African American Studies

Donald Trump and the Discourse of Lynching

Ashraf H. A. Rushdy— Many politicians before Donald Trump have abused decorum, shown bad taste, and wholly misunderstood history when they used the metaphor of lynching to describe whatever political travail they faced. What makes his use of lynching as a metaphor truly original is the fact that it is

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Race, Land, and Migration after the Civil War

Kendra Taira Field— When Thomas Jefferson Brown finally decided to make his home in Indian Territory in 1870, he had been there many times before. For months he had been going in on day trips from Arkansas, his grandson mused more than a century later, learning the Muskogean languages and

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White Supremacy and Privilege: Legacies of Slavery

Richard D. Brown— Everyone reading this enjoys privilege. Some possess athletic or intellectual gifts that set them apart; and those possessing sight, speech, hearing, and physical mobility are privileged. Those possessing the capacity to love and to be loved are privileged. Because these are not “man-made” social or cultural privileges,

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Racial Passing in America

Adele Logan Alexander— Over the years, the practice of “passing” for white has variously been considered wicked, cowardly, deceptive, essential, all or none of the above by much of the African American community. Certainly, it was and is controversial. In years, decades, and centuries past, a number of light-skinned African

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Understanding Literacy

Beth Barton Schweiger— The power of literacy’s hold on the modern imagination cannot easily be measured. One way to begin to comprehend it is to pose a question: who is against it? From local school boards to Capitol Hill to the United Nations General Assembly, the consensus that literacy empowers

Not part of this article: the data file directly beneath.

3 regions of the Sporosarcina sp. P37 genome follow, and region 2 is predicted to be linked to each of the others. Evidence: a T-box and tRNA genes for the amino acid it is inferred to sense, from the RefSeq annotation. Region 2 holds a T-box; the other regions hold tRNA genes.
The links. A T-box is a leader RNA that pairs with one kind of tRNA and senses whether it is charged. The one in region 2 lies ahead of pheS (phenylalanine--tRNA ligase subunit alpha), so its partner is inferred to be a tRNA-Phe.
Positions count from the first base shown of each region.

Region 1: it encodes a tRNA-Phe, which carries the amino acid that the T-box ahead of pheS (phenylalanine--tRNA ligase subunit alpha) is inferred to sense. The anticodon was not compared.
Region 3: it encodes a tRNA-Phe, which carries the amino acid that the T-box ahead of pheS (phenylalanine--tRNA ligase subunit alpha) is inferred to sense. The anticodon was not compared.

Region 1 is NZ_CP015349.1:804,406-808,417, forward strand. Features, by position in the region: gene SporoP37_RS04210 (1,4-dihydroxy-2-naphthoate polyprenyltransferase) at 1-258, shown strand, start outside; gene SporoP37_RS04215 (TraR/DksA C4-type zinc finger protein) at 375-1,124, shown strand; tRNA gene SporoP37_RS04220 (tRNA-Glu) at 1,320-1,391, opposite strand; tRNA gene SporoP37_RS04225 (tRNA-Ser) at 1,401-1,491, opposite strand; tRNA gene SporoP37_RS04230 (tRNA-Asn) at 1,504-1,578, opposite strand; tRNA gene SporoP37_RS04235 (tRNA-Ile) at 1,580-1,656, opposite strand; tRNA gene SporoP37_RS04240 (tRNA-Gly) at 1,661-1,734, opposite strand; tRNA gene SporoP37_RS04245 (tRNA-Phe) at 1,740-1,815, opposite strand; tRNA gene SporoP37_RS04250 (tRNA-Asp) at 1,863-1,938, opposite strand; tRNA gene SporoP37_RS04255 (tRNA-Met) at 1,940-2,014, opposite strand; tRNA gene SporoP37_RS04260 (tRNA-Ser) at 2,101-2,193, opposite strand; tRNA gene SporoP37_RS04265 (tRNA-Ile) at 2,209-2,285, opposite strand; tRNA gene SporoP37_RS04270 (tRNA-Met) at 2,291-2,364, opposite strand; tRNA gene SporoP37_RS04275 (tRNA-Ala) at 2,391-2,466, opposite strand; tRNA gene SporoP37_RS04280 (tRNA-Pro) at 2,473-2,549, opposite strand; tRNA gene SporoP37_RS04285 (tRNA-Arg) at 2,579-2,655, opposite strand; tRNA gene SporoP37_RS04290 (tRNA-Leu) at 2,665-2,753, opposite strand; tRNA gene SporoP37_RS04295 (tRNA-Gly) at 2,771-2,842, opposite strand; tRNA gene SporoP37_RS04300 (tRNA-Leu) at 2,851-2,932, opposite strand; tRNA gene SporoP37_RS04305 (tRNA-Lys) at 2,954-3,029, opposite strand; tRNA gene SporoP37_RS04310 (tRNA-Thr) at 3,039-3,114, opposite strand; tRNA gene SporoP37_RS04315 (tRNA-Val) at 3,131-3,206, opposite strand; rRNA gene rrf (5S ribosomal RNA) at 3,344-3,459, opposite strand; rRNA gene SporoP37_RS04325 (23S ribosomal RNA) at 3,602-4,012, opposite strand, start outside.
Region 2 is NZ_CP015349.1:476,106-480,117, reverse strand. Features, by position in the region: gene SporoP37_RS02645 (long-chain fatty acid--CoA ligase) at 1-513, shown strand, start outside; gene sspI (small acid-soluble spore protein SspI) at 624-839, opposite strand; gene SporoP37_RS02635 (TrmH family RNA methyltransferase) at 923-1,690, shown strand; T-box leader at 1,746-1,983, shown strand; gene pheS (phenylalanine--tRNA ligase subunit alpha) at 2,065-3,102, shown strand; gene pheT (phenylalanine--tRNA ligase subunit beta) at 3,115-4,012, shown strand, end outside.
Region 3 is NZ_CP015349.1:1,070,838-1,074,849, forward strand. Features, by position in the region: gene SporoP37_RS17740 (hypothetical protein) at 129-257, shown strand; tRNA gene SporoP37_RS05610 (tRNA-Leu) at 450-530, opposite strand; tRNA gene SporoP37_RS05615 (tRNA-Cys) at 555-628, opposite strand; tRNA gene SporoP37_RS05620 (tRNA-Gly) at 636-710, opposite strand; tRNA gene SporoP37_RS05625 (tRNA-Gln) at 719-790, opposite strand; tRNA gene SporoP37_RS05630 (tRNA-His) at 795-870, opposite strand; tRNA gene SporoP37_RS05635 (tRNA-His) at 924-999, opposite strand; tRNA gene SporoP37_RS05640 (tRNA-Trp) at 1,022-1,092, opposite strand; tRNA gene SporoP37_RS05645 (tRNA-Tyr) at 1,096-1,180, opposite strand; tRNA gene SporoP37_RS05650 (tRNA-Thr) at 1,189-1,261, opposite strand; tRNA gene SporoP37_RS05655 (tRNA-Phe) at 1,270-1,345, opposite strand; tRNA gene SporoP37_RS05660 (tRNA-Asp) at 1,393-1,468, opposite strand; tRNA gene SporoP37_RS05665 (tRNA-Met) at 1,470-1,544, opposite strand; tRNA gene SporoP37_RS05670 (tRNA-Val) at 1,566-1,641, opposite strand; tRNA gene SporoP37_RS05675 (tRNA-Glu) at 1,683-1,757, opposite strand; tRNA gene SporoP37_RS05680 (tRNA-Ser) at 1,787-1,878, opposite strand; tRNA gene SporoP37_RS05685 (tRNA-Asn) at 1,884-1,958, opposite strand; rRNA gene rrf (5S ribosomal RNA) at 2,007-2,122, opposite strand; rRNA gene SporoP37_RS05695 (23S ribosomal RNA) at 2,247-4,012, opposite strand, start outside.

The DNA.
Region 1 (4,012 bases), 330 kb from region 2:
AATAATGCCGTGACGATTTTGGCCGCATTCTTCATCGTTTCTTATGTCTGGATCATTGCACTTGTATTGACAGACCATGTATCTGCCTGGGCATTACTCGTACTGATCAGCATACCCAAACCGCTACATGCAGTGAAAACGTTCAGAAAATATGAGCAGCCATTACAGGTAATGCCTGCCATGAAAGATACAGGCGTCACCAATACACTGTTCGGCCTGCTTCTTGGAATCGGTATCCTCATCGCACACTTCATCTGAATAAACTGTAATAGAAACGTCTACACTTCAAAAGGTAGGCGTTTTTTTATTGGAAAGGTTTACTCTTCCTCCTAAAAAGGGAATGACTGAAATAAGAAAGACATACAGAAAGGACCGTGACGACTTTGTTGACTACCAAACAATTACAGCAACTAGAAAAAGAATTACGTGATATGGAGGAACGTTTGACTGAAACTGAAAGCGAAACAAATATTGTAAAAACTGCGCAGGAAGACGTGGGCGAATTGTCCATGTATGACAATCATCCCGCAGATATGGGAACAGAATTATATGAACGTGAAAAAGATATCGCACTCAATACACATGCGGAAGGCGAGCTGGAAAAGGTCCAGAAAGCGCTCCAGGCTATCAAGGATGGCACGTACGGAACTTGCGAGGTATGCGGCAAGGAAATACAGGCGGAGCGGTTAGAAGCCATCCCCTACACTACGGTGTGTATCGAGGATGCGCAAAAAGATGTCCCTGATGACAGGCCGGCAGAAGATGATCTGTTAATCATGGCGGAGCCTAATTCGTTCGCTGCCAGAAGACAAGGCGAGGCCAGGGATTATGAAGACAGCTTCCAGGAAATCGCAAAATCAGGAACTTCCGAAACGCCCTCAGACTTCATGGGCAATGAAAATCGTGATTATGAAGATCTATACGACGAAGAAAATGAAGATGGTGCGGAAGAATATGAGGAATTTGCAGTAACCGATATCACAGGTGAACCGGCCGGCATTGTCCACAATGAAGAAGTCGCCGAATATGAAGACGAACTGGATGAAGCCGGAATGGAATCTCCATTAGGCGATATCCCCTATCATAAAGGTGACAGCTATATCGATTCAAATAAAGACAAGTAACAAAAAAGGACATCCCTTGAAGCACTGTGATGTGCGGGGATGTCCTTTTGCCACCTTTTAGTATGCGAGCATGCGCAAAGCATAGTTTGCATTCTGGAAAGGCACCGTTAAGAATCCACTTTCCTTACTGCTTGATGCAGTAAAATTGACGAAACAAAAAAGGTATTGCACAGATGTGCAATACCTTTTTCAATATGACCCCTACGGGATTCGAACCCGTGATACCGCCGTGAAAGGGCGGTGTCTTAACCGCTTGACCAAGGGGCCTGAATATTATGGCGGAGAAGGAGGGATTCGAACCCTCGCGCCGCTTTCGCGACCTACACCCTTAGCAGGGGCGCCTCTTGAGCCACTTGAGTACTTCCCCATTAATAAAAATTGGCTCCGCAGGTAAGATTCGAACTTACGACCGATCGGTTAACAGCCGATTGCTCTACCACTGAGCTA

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Why We Read

Azar Nafisi— Reading is like Alice running after that white rabbit, because she is curious; she wants to know more about a talking rabbit. She is prepared to take the risk and jump down that hole without knowing what she will find at the bottom of the well. This is

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African Americans and Africa

Nemata Amelia Ibitayo Blyden— My father, born in Sierra Leone, used to tell us stories about being a student at Lincoln University in the 1940s. A historically black college, Lincoln was founded in 1854 to provide an education in arts and sciences for young men of African descent. Accomplished African

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No Wakanda for Us

Ruma Chopra— Maroons were tiny communities of escaped slaves who held an in-between status in many New World slave societies, somewhere between freedom and captivity. They avoided the brutality of slavery but confronted the abuses that came from being black in a white society. During the 1790s, a community of

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Adapting Atticus

Anders Walker— Now that the lawsuit between Harper Lee’s estate and Broadway producer Scott Rudin is settled, the question remains whether the stage version of Atticus Finch is going to remain faithful to the beloved lawyer in To Kill a Mockingbird.  According to Lee’s estate, Finch was a “model of

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Abolitionists are American Democracy’s Unsung Heroes

Manisha Sinha— Most Americans greeted Treasury Secretary Jacob Lew’s decision to put Harriet Tubman, the abolitionist heroine of the Underground Railroad, on the front of the twenty-dollar bill and relegate the Indian hunting President Andrew Jackson to its back with approval. The ironies abound. Fugitive slaves like Tubman most feared

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